either way. I just wondered about the efficiency of having to loop over
all those records from the single query, and load them into an array, but
I think that would be the most efficient.

--
Alan Little
Phorm PHP Form Processor
http://www.phorm.com/
Oct 12 '06 #3

P: n/a
Alan Little wrote:
>
Carved in mystic runes upon the very living rock, the last words of
<pe*******@gmail.comof comp.lang.php make plain:
Alan Little wrote:
I have affiliates submitting batches of anywhere from 10 to several
hundred orders. Each order in the batch must include an order ID,
originated by the affiliate, which must be unique across all orders
in all batches ever submitted by that affiliate. I'm trying to figure
out the most efficient way to check the uniqueness of the order ID.

The two ways I'm considering are: 1) a single query to load all the
affiliate's order IDs into an array for checking as I process the
batch; 2) creating a temporary table with just the affiliate's IDs,
querying it for each order in the batch.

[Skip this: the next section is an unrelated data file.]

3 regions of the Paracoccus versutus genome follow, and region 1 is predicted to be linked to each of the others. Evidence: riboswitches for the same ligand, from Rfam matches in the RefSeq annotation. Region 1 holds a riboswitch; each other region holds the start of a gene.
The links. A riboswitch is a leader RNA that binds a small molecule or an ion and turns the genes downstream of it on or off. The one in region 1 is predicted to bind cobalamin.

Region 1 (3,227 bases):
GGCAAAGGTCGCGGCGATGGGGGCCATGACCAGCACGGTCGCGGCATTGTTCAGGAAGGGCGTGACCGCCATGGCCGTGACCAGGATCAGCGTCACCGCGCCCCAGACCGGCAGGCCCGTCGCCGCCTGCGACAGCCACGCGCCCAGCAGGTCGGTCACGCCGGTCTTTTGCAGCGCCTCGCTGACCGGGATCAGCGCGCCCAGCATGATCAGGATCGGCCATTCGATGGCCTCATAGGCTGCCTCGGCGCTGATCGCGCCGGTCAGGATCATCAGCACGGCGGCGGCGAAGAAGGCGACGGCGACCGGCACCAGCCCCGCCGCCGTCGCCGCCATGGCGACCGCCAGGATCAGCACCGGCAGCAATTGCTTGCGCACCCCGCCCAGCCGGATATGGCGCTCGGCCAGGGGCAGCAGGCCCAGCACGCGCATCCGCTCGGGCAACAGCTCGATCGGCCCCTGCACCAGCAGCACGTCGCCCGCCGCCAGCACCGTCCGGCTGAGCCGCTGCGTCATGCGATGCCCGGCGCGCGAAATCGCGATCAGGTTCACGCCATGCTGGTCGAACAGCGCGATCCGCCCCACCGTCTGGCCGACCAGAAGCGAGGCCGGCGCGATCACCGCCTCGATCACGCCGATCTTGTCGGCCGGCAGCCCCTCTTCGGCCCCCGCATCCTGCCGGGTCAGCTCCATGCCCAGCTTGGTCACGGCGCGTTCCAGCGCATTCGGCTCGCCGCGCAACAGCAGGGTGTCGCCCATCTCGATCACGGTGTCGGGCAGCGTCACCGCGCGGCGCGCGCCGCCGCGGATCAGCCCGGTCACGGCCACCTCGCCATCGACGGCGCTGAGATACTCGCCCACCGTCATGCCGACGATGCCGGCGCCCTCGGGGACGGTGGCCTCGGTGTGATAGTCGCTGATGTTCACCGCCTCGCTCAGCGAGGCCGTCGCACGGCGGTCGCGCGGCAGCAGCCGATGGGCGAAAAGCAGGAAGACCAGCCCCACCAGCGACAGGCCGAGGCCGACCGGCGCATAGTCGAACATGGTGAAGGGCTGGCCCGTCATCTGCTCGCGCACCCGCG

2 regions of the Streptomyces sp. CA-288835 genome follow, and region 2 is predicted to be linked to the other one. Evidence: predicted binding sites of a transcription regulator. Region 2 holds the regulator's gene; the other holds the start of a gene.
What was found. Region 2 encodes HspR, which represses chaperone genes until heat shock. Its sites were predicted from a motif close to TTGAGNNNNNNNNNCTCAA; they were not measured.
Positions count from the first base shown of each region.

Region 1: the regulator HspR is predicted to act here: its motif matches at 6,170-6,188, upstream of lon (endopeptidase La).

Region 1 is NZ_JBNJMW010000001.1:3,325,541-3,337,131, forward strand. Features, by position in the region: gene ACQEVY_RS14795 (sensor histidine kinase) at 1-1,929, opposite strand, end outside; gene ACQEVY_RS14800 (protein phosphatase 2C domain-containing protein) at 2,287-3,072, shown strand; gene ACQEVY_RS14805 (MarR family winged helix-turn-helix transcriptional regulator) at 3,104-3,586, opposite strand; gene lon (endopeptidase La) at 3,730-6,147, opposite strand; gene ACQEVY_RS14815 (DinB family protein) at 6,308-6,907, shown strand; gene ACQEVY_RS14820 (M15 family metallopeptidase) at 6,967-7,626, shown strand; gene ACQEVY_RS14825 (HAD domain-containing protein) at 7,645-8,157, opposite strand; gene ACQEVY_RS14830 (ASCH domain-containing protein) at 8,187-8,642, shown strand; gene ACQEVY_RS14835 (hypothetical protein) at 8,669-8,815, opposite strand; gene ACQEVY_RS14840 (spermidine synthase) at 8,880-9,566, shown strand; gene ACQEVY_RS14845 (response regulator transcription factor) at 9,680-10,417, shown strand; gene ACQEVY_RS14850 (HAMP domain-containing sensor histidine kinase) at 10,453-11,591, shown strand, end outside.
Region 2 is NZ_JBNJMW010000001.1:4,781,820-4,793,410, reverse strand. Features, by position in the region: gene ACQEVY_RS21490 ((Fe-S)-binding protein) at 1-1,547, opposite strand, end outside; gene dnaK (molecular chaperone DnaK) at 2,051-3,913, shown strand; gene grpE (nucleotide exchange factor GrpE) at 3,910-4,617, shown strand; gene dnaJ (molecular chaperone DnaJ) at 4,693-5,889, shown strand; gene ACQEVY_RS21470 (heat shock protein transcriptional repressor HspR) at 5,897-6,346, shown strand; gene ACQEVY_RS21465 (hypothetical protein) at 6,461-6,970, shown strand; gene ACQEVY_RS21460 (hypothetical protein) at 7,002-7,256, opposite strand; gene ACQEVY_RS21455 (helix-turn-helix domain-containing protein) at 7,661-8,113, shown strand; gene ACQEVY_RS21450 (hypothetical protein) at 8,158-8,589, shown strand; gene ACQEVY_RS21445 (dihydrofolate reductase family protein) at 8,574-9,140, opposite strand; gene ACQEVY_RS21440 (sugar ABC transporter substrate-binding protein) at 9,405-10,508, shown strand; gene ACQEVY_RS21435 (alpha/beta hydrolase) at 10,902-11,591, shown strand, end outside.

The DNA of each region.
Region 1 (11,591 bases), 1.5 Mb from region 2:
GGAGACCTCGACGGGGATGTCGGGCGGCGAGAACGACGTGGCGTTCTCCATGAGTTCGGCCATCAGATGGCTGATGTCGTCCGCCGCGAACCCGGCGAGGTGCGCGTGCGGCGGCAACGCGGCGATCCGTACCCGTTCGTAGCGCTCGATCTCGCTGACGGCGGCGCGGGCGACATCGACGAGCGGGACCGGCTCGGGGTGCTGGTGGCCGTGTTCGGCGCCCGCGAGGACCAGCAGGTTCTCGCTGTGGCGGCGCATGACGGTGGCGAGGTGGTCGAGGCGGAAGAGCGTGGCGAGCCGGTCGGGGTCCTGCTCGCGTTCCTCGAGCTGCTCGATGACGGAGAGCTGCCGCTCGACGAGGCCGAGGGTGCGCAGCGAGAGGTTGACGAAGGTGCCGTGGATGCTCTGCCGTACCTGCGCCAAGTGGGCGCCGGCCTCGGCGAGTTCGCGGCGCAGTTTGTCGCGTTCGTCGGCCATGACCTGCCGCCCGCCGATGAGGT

Any ideas which would be more efficient? Would there be any
significant difference either way?
Perhaps this could work: If you keep the submissions in a set of
staging tables, then your unique key would work.

Thanks, but that isn't really practical; all orders are maintained in the
orders table, so inserting them into an intermediate table would just be
another step. Using a single table, I would have to flag the records as
temporary, as I added them, then remove the flag upon successful
completion, or delete the flagged records upon failure. With an
intermediate table, I wouldn't have the deletion problem, but I would
still then have to copy them to the permanent table upon success, which
(one would hope) would be the majority of cases.